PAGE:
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From The Socialist newspaper, 11 October 2003

After Labour Party conference

Union Leaders On The Wrong Track

ACCORDING TO The Guardian on 2 October: "Labour's major trade unions showed their muscle at Bournemouth" and duly "duffed up" the party leadership of Tony Blair.

But did they?

Certainly, the four major unions affiliated to the Labour Party all focused their fire on the party leadership in a more co-ordinated way than had been evident in recent years.

They forced defeats on the leadership over foundation hospitals and pensions.

But their hope that this would signal a sea change in the Labour Party and see it reclaimed from the Blairites to turn it into a 'genuine' Labour party proved forlorn.

Even before the conference, anticipating a tough time, Blair made it clear he wasn't for listening or turning on issues.

In The Observer on 28 September he clearly spelt out that the reason why his clique changed the party's rules was to ensure that any votes against the leadership could be ignored and rendered meaningless.

While Labour's conference last year passed a resolution critical of the Private Finance Initiative, that hasn't stopped New Labour's drive for privatisation in public services.

And, although this year the unions got a rule change passed so the conference will now take eight contemporary motions (rather than the current four), it will only result in four more motions being ignored by the party leadership.

No alternative

UNION LEADERS, despite their real anger at Blair, were only muted in reflecting their members' anger against New Labour at Bournemouth.

And they proved incapable of offering any real alternative that could reclaim the Labour Party, democratise it and ensure it adopts a programme to genuinely advance working people's interests.

The reasons why they could not do so were twofold. Firstly, the Constituency Labour Parties have become hollow shells of what they were 20 or 30 years ago, when the Left controlled many of them.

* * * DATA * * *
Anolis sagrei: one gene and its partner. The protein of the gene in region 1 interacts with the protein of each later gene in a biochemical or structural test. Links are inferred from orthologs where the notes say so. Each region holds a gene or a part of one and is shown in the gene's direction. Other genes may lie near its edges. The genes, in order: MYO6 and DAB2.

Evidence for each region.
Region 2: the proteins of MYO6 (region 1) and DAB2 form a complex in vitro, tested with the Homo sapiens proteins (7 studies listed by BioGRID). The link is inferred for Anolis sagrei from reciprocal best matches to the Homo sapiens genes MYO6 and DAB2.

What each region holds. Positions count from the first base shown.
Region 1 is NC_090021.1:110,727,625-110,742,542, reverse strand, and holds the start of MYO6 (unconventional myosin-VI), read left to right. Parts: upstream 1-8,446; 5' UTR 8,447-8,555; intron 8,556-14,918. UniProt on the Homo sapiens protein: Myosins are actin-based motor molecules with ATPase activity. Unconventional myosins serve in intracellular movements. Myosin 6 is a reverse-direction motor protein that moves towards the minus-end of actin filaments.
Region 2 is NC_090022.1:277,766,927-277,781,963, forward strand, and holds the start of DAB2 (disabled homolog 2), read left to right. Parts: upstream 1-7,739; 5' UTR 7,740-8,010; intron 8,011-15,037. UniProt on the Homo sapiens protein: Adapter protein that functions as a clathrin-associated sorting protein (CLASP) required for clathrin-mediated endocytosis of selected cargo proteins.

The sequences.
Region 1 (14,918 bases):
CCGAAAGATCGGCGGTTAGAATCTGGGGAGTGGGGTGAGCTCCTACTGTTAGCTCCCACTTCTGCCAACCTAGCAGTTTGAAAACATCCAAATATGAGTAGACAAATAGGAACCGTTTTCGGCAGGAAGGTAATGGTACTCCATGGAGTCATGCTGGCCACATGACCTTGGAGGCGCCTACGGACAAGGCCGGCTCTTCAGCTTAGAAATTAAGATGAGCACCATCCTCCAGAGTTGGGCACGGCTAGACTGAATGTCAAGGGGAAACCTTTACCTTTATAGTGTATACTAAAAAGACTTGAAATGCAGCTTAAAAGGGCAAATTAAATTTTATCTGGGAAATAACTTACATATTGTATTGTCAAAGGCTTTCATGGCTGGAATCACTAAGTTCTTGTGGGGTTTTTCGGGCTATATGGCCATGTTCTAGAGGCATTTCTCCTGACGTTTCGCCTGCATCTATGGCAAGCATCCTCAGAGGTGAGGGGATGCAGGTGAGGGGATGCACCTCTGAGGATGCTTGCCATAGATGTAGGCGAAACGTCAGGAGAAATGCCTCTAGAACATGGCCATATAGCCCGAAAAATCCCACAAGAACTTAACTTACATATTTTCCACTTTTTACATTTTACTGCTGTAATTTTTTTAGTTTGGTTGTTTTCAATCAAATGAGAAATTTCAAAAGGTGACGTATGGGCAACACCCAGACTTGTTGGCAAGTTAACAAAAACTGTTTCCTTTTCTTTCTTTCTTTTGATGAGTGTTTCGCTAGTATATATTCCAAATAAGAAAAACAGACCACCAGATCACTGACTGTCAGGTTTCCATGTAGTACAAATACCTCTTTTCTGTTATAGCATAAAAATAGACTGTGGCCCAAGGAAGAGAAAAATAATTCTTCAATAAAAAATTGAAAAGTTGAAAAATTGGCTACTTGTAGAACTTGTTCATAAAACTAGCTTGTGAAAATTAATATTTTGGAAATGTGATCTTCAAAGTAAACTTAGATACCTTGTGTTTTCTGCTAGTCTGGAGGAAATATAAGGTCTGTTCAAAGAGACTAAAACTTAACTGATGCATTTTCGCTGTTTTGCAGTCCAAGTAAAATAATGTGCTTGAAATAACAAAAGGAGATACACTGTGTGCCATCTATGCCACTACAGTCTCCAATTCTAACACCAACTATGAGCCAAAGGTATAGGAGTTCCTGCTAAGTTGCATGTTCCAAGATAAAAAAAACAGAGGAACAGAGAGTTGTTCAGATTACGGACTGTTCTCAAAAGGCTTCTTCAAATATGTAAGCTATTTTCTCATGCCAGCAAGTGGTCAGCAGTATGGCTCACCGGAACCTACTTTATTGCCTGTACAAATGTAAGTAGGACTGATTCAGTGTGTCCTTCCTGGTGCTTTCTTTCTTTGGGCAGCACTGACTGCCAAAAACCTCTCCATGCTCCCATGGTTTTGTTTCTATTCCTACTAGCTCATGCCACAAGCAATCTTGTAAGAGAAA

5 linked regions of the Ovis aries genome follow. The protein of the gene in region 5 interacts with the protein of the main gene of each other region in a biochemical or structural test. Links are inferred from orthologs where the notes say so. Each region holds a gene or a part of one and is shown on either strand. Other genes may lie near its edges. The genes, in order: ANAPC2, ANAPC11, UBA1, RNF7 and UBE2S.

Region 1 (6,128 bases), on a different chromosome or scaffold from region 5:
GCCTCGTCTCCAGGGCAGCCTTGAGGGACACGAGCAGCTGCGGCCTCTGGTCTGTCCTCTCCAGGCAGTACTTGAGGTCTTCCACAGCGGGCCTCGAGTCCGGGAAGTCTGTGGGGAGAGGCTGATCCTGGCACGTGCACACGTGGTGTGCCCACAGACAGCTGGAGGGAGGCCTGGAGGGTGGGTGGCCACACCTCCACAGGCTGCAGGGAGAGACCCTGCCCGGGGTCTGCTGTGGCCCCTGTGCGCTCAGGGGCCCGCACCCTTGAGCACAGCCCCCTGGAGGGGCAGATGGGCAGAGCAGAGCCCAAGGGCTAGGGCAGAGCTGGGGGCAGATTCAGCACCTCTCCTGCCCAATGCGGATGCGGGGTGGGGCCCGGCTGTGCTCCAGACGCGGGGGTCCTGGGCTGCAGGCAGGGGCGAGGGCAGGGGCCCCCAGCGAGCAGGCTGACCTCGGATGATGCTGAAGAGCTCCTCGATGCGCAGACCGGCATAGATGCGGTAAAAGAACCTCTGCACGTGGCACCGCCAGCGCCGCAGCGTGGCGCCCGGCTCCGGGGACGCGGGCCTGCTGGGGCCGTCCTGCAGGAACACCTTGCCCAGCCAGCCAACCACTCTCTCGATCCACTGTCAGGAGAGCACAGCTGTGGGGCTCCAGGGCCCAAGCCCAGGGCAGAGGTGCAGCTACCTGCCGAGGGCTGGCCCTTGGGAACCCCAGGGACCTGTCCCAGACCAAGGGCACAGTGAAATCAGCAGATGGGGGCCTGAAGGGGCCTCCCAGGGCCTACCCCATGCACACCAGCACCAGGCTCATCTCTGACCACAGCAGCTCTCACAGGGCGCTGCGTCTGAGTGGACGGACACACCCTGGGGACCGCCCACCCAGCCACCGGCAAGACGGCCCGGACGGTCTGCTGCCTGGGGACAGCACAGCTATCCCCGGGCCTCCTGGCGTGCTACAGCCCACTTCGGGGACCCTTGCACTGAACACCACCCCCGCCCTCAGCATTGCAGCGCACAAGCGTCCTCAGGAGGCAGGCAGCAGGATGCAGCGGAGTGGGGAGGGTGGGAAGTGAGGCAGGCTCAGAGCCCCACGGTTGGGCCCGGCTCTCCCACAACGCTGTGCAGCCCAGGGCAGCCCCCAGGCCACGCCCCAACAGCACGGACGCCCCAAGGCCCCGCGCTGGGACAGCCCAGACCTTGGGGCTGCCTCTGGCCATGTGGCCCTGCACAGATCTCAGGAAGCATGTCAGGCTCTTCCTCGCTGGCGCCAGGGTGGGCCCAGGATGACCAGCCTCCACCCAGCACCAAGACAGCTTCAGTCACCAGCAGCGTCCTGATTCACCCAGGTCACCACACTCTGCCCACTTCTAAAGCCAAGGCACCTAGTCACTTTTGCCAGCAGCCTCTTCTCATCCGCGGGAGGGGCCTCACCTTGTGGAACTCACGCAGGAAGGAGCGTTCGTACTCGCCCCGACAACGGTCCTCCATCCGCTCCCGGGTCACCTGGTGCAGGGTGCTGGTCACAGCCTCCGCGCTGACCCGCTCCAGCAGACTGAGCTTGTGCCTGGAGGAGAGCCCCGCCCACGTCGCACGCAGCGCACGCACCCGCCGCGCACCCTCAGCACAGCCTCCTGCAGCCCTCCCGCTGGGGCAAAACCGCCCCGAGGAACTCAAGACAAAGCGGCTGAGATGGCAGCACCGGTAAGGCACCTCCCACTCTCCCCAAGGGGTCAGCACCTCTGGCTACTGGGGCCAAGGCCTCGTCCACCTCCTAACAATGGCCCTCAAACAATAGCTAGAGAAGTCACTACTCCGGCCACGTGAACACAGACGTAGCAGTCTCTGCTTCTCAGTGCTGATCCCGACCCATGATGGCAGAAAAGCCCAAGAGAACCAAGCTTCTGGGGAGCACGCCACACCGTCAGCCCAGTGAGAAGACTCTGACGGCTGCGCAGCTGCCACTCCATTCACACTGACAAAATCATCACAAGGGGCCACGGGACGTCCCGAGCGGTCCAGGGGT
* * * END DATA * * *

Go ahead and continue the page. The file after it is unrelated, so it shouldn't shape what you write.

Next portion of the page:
On vote after vote, in contrast to their role 20 years ago, the CLP delegates overwhelmingly backed the leadership.

In the debate on foundation hospitals CLPs backed the pro-government line by a margin of nearly two to one.

A recent study by academics Paul Whiteley and Patrick Seyd shows that Labour Party membership is emptying out rapidly; down by nearly 200,000 since 1997.

Moreover, new rules mean that many delegates (most are not from working-class backgrounds anyway) are generally new members who prove very compliant in backing the party leadership.

But the biggest limitation on the union leaders is that they have neither a coherent strategy nor a programme to remove Blair and re-establish Labour as a healthy democratic, workers' party.

Although they are to present a programme of pledges to change Labour, in reality their main strategy appears to be waiting for events or a palace coup to force Blair out and replace him with Brown.

Neo-liberal project

BUT EVEN if Brown were to topple Blair and claim the throne, where would this leave the union leaders? Brown made it clear in his TUC speech that in most respects he would continue with the Blairite neo-liberal agenda.